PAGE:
Republicans are responsible for legalized abortion. There’s no way around it.

Not-So-Fun Fact: Even before the legalization of abortion, many thousands of women received “back alley” abortions. Even if we made it illegal, abortions would likely still occur, with deadly consequences. Plenty of data has suggested that access to contraceptives and education actually lower the abortion rate.

At some point, I realized I’d rather pay more in taxes that support education proven to lower abortion, than lower taxes that leads to more abortion.

All things being equal, “Pro Life” is also a pretty crappy misnomer. Fetuses and life are hardly mutually exclusive. In the aftermath of the war in Iraq, which like you, I supported, tens of thousands of innocent children have died. The media and military casually refer to these dead children as “collateral damage.”

But are they not “life?”

And if you’re “Pro” Life, shouldn’t that extend to them?

Are they not also Children of God? 

We don’t need to look a world away, either. I don’t see many “Pro Life” signs being waved near the Flint, Michigan water treatment plant. And the anti-refugee stance held by so many Republican Christians is literally anti-Jesus (Jesus was a refugee. No, seriously. That’s sort of central to the nativity story).

It’s a fair question ask how we’ve arrived at this point in American Christianity. And, certainly, there’s answers to that question that I really, really recommend reading (hint: it’s not because Jesus was a Republican). But for me, it’s more important to look forward, and reshape what it means to be a Christian in America.

What is “Christlike”? Is it to defend someone accused of being a pedophile despite insurmountable evidence, simply because they identify as a Republican?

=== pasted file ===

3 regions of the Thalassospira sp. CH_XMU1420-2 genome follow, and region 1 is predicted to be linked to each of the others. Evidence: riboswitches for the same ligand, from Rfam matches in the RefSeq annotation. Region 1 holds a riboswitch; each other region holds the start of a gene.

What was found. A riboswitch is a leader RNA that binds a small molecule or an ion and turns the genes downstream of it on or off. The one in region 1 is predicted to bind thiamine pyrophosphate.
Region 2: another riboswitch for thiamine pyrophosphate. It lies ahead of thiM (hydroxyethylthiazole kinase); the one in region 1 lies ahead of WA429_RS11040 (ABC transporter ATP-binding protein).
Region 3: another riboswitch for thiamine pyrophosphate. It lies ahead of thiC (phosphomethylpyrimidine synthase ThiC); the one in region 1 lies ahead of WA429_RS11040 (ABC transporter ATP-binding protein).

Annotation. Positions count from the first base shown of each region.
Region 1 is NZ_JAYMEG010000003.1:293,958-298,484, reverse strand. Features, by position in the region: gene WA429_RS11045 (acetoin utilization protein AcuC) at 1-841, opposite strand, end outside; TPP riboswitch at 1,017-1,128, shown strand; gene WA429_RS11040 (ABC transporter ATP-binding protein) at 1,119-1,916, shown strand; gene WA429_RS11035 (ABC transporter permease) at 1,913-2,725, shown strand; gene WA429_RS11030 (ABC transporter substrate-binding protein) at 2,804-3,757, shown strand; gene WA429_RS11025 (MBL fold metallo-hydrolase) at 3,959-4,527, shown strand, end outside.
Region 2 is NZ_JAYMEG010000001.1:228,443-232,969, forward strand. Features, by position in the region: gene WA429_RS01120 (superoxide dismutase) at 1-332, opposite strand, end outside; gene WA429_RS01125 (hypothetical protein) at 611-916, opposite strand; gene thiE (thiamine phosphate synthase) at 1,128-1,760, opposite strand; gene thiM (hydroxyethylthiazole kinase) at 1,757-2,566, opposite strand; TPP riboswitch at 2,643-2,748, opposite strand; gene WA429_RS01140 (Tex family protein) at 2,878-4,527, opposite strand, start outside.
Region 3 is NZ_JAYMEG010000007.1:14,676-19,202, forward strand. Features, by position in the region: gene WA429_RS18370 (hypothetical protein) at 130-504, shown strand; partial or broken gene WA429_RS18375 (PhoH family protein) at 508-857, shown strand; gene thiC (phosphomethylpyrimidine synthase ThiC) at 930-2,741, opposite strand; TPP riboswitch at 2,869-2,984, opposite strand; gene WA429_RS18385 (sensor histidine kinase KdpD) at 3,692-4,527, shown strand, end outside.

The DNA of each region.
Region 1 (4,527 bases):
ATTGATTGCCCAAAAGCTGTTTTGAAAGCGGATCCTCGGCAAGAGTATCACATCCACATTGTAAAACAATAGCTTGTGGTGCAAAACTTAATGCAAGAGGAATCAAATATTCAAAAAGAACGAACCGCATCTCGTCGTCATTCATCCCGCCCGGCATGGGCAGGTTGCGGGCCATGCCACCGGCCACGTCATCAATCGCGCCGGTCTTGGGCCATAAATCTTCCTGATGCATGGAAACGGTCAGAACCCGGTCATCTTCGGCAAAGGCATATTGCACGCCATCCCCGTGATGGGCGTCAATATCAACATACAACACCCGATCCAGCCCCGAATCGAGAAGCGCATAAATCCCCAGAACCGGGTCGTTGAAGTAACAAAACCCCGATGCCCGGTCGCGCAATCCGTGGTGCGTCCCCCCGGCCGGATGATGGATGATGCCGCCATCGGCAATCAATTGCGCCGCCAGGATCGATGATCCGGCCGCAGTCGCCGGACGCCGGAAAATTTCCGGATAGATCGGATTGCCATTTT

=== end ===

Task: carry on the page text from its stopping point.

What does it mean to be your Brother’s Keeper? Is it to accrue as much income as possible while others go hungry or cannot afford their medical bills?

What does it mean to love your neighbor and enemy? Is it to stereotype Muslims, blacks, and glorify the military?

Was Jesus actually serious about his commands about wealth and possessions? Or would he heartily endorse of the accumulation of stuff – the nice car, the walk-in closet, the gold-trimmed everything?

When people are suffering in this country and abroad, do we cast judgment and bombs, or love and inclusion?

And when we’re ultimately confronted with the Creator, will we point to an American flag and our success in life, or to those on the margins that we helped to lift?

2 thoughts on “You cannot be a Christian and a Republican. Here’s Why.

    1. Thanks! Yes, symbology, group identity, etc. can all disrupt the faith — and they have for quite some time. Yet we’re called to something even higher, something beyond that ‘worldly’ way of living. Maybe part two will be, “You cannot be a Christian and a Democrat,” but one nightmare at a time …

      Liked by 1 person